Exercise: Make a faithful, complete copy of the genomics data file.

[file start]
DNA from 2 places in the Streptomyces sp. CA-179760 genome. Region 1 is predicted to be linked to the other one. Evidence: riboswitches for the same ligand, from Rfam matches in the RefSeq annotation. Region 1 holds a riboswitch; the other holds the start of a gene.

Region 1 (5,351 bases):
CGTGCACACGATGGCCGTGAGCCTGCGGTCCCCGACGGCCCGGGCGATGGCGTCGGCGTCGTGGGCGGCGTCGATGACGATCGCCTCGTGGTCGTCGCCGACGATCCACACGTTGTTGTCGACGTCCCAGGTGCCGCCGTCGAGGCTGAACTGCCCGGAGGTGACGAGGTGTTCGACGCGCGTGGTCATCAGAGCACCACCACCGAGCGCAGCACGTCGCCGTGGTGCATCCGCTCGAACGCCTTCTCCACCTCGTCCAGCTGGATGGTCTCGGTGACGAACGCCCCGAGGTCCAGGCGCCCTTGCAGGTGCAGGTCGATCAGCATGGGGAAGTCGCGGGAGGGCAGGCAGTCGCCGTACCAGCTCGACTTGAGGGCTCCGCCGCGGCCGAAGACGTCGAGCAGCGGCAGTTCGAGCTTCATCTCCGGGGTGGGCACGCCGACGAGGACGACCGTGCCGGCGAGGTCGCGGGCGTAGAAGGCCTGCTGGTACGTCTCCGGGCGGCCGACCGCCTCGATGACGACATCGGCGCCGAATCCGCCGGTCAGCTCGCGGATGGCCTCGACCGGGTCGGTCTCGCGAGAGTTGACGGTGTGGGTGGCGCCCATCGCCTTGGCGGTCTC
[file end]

DNA from 2 places in the Streptomyces sp. CA-179760 genome. Region 1 is predicted to be linked to the other one. Evidence: riboswitches for the same ligand, from Rfam matches in the RefSeq annotation. Region 1 holds a riboswitch; the other holds the start of a gene.

Region 1 (5,351 bases):
CGTGCACACGATGGCCGTGAGCCTGCGGTCCCCGACGGCCCGGGCGATGGCGTCGGCGTCGTGGGCGGCGTCGATGACGATCGCCTCGTGGTCGTCGCCGACGATCCACACGTTGTTGTCGACGTCCCAGGTGCCGCCGTCGAGGCTGAACTGCCCGGAGGTGACGAGGTGTTCGACGCGCGTGGTCATCAGAGCACCACCACCGAGCGCAGCACGTCGCCGTGGTGCATCCGCTCGAACGCCTTCTCCACCTCGTCCAGCTGGATGGTCTCGGTGACGAACGCCCCGAGGTCCAGGCGCCCTTGCAGGTGCAGGTCGATCAGCATGGGGAAGTCGCGGGAGGGCAGGCAGTCGCCGTACCAGCTCGACTTGAGGGCTCCGCCGCGGCCGAAGACGTCGAGCAGCGGCAGTTCGAGCTTCATCTCCGGGGTGGGCACGCCGACGAGGACGACCGTGCCGGCGAGGTCGCGGGCGTAGAAGGCCTGCTGGTACGTCTCCGGGCGGCCGACCGCCTCGATGACGACATCGGCGCCGAATCCGCCGGTCAGCTCGCGGATGGCCTCGACCGGGTCGGTCTCGCGAGAGTTGACGGTGTGGGTGGCGCCCATCGCCTTGGCGGTCTC